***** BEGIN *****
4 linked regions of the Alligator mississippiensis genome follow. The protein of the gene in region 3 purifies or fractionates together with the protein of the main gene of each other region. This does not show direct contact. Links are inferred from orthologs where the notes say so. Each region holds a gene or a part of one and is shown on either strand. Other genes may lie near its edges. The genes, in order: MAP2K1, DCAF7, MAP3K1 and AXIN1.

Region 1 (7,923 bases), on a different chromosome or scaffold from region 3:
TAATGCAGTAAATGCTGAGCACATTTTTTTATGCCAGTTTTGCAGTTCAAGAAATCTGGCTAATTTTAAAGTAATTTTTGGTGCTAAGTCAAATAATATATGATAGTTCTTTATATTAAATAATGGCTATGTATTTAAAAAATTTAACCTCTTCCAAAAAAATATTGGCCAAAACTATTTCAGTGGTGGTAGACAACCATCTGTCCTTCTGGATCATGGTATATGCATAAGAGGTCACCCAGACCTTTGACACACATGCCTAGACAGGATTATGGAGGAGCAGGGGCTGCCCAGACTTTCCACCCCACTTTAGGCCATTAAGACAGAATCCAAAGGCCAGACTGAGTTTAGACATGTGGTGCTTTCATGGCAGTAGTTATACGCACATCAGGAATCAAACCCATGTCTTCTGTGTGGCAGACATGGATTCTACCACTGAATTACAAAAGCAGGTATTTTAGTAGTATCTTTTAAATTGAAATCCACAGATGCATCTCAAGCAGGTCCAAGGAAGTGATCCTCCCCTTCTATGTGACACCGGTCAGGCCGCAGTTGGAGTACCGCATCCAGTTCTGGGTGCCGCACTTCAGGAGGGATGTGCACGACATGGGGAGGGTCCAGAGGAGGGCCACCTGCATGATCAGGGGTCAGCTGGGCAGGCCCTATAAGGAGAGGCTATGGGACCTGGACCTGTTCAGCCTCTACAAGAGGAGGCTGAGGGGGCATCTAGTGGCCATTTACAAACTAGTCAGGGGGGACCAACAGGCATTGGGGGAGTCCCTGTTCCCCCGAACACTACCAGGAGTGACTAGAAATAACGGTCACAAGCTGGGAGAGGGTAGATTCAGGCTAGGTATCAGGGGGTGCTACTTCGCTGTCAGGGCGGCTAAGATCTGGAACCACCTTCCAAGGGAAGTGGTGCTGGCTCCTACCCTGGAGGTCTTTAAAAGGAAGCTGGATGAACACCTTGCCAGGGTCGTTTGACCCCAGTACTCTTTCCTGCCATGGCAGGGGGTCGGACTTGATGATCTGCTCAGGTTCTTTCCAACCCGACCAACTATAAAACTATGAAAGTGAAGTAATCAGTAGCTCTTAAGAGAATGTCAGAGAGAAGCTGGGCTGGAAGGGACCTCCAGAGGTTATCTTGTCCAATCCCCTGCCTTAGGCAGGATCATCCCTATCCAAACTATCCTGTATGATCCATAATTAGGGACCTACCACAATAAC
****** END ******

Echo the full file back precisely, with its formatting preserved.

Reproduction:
4 linked regions of the Alligator mississippiensis genome follow. The protein of the gene in region 3 purifies or fractionates together with the protein of the main gene of each other region. This does not show direct contact. Links are inferred from orthologs where the notes say so. Each region holds a gene or a part of one and is shown on either strand. Other genes may lie near its edges. The genes, in order: MAP2K1, DCAF7, MAP3K1 and AXIN1.

Region 1 (7,923 bases), on a different chromosome or scaffold from region 3:
TAATGCAGTAAATGCTGAGCACATTTTTTTATGCCAGTTTTGCAGTTCAAGAAATCTGGCTAATTTTAAAGTAATTTTTGGTGCTAAGTCAAATAATATATGATAGTTCTTTATATTAAATAATGGCTATGTATTTAAAAAATTTAACCTCTTCCAAAAAAATATTGGCCAAAACTATTTCAGTGGTGGTAGACAACCATCTGTCCTTCTGGATCATGGTATATGCATAAGAGGTCACCCAGACCTTTGACACACATGCCTAGACAGGATTATGGAGGAGCAGGGGCTGCCCAGACTTTCCACCCCACTTTAGGCCATTAAGACAGAATCCAAAGGCCAGACTGAGTTTAGACATGTGGTGCTTTCATGGCAGTAGTTATACGCACATCAGGAATCAAACCCATGTCTTCTGTGTGGCAGACATGGATTCTACCACTGAATTACAAAAGCAGGTATTTTAGTAGTATCTTTTAAATTGAAATCCACAGATGCATCTCAAGCAGGTCCAAGGAAGTGATCCTCCCCTTCTATGTGACACCGGTCAGGCCGCAGTTGGAGTACCGCATCCAGTTCTGGGTGCCGCACTTCAGGAGGGATGTGCACGACATGGGGAGGGTCCAGAGGAGGGCCACCTGCATGATCAGGGGTCAGCTGGGCAGGCCCTATAAGGAGAGGCTATGGGACCTGGACCTGTTCAGCCTCTACAAGAGGAGGCTGAGGGGGCATCTAGTGGCCATTTACAAACTAGTCAGGGGGGACCAACAGGCATTGGGGGAGTCCCTGTTCCCCCGAACACTACCAGGAGTGACTAGAAATAACGGTCACAAGCTGGGAGAGGGTAGATTCAGGCTAGGTATCAGGGGGTGCTACTTCGCTGTCAGGGCGGCTAAGATCTGGAACCACCTTCCAAGGGAAGTGGTGCTGGCTCCTACCCTGGAGGTCTTTAAAAGGAAGCTGGATGAACACCTTGCCAGGGTCGTTTGACCCCAGTACTCTTTCCTGCCATGGCAGGGGGTCGGACTTGATGATCTGCTCAGGTTCTTTCCAACCCGACCAACTATAAAACTATGAAAGTGAAGTAATCAGTAGCTCTTAAGAGAATGTCAGAGAGAAGCTGGGCTGGAAGGGACCTCCAGAGGTTATCTTGTCCAATCCCCTGCCTTAGGCAGGATCATCCCTATCCAAACTATCCTGTATGATCCATAATTAGGGACCTACCACAATAAC